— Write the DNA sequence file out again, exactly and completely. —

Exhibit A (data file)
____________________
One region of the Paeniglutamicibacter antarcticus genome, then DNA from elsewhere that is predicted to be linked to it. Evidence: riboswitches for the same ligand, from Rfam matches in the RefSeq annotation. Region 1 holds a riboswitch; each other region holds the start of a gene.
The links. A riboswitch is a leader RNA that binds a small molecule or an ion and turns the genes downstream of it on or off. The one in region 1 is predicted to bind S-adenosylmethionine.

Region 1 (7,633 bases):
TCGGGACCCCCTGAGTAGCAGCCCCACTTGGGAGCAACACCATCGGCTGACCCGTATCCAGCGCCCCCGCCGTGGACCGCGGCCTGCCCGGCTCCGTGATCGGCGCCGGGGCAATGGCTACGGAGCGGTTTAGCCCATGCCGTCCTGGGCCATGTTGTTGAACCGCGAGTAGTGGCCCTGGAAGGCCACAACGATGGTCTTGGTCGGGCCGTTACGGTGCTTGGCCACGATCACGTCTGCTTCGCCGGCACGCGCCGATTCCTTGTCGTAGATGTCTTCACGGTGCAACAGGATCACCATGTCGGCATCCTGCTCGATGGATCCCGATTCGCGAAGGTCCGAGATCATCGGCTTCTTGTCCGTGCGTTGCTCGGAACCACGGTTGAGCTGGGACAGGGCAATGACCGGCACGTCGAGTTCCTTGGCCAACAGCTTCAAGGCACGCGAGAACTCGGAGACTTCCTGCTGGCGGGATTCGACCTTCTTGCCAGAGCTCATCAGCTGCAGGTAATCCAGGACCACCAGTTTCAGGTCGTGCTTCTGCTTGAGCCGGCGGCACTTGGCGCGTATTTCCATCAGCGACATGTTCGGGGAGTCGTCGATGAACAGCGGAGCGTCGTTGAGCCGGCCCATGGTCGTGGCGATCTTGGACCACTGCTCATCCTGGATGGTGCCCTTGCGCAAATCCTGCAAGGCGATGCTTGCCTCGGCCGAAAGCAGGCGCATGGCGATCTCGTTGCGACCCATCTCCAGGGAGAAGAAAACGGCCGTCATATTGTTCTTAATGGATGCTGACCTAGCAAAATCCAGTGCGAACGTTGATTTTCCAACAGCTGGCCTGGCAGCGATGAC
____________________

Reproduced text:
One region of the Paeniglutamicibacter antarcticus genome, then DNA from elsewhere that is predicted to be linked to it. Evidence: riboswitches for the same ligand, from Rfam matches in the RefSeq annotation. Region 1 holds a riboswitch; each other region holds the start of a gene.
The links. A riboswitch is a leader RNA that binds a small molecule or an ion and turns the genes downstream of it on or off. The one in region 1 is predicted to bind S-adenosylmethionine.

Region 1 (7,633 bases):
TCGGGACCCCCTGAGTAGCAGCCCCACTTGGGAGCAACACCATCGGCTGACCCGTATCCAGCGCCCCCGCCGTGGACCGCGGCCTGCCCGGCTCCGTGATCGGCGCCGGGGCAATGGCTACGGAGCGGTTTAGCCCATGCCGTCCTGGGCCATGTTGTTGAACCGCGAGTAGTGGCCCTGGAAGGCCACAACGATGGTCTTGGTCGGGCCGTTACGGTGCTTGGCCACGATCACGTCTGCTTCGCCGGCACGCGCCGATTCCTTGTCGTAGATGTCTTCACGGTGCAACAGGATCACCATGTCGGCATCCTGCTCGATGGATCCCGATTCGCGAAGGTCCGAGATCATCGGCTTCTTGTCCGTGCGTTGCTCGGAACCACGGTTGAGCTGGGACAGGGCAATGACCGGCACGTCGAGTTCCTTGGCCAACAGCTTCAAGGCACGCGAGAACTCGGAGACTTCCTGCTGGCGGGATTCGACCTTCTTGCCAGAGCTCATCAGCTGCAGGTAATCCAGGACCACCAGTTTCAGGTCGTGCTTCTGCTTGAGCCGGCGGCACTTGGCGCGTATTTCCATCAGCGACATGTTCGGGGAGTCGTCGATGAACAGCGGAGCGTCGTTGAGCCGGCCCATGGTCGTGGCGATCTTGGACCACTGCTCATCCTGGATGGTGCCCTTGCGCAAATCCTGCAAGGCGATGCTTGCCTCGGCCGAAAGCAGGCGCATGGCGATCTCGTTGCGACCCATCTCCAGGGAGAAGAAAACGGCCGTCATATTGTTCTTAATGGATGCTGACCTAGCAAAATCCAGTGCGAACGTTGATTTTCCAACAGCTGGCCTGGCAGCGATGAC